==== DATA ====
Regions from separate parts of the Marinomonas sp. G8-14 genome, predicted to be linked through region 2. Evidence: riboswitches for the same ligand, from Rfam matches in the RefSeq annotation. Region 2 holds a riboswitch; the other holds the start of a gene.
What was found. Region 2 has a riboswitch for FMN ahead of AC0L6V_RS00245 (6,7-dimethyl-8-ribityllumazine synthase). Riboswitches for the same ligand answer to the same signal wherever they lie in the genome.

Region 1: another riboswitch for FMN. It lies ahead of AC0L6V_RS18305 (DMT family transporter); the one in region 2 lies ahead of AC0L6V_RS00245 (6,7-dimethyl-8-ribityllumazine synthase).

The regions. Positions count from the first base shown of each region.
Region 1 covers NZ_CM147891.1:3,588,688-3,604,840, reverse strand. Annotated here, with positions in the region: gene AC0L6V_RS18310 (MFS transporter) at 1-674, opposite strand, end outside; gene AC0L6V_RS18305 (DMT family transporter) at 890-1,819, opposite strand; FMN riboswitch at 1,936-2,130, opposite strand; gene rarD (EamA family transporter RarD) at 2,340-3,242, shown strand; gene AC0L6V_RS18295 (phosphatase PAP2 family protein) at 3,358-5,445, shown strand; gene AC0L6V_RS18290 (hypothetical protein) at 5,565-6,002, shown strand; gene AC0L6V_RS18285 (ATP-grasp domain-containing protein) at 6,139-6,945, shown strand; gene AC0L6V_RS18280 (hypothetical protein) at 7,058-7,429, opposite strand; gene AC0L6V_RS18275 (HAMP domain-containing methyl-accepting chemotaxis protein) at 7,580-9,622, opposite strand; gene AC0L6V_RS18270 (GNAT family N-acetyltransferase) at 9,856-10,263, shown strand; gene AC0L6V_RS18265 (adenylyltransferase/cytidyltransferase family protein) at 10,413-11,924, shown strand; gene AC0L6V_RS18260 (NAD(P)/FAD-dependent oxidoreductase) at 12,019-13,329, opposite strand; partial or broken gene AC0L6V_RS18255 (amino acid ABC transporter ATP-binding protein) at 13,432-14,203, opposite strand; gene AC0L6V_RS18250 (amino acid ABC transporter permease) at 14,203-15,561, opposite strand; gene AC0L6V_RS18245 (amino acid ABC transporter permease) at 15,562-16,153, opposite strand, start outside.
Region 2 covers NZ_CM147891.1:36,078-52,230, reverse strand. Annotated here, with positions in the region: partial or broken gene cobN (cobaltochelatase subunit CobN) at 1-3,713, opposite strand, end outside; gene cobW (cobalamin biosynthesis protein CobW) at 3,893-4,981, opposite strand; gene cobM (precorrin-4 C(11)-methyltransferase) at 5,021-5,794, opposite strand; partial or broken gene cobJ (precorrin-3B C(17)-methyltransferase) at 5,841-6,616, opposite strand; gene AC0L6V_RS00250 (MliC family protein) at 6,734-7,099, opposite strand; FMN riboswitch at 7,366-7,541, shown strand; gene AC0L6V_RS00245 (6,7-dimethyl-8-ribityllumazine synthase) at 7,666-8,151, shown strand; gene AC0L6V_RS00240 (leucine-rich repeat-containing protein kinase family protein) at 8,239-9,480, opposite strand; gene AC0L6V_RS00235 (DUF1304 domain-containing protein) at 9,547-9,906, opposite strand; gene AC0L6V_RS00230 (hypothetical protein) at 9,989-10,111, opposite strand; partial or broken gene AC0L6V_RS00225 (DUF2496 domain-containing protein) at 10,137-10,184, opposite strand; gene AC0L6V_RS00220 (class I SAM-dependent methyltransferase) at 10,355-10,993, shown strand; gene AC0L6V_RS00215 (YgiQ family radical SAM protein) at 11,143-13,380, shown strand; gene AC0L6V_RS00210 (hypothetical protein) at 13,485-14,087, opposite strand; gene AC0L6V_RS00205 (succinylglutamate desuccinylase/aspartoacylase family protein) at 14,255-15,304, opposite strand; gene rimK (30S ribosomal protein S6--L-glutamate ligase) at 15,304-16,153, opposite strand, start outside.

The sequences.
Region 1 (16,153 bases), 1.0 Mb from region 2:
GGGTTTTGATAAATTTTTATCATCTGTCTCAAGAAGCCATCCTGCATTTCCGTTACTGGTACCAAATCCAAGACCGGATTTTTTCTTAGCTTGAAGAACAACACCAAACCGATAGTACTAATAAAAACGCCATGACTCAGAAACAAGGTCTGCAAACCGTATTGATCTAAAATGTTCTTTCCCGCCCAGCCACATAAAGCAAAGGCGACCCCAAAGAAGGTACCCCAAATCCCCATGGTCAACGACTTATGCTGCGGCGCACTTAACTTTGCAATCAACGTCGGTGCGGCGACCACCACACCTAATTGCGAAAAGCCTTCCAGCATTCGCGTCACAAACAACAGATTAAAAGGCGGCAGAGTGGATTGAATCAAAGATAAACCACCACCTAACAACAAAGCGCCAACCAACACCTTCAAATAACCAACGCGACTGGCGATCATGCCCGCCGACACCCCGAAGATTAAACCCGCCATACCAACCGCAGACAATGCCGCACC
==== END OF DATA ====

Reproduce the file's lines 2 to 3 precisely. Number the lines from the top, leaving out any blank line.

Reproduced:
What was found. Region 2 has a riboswitch for FMN ahead of AC0L6V_RS00245 (6,7-dimethyl-8-ribityllumazine synthase). Riboswitches for the same ligand answer to the same signal wherever they lie in the genome.

Region 1: another riboswitch for FMN. It lies ahead of AC0L6V_RS18305 (DMT family transporter); the one in region 2 lies ahead of AC0L6V_RS00245 (6,7-dimethyl-8-ribityllumazine synthase).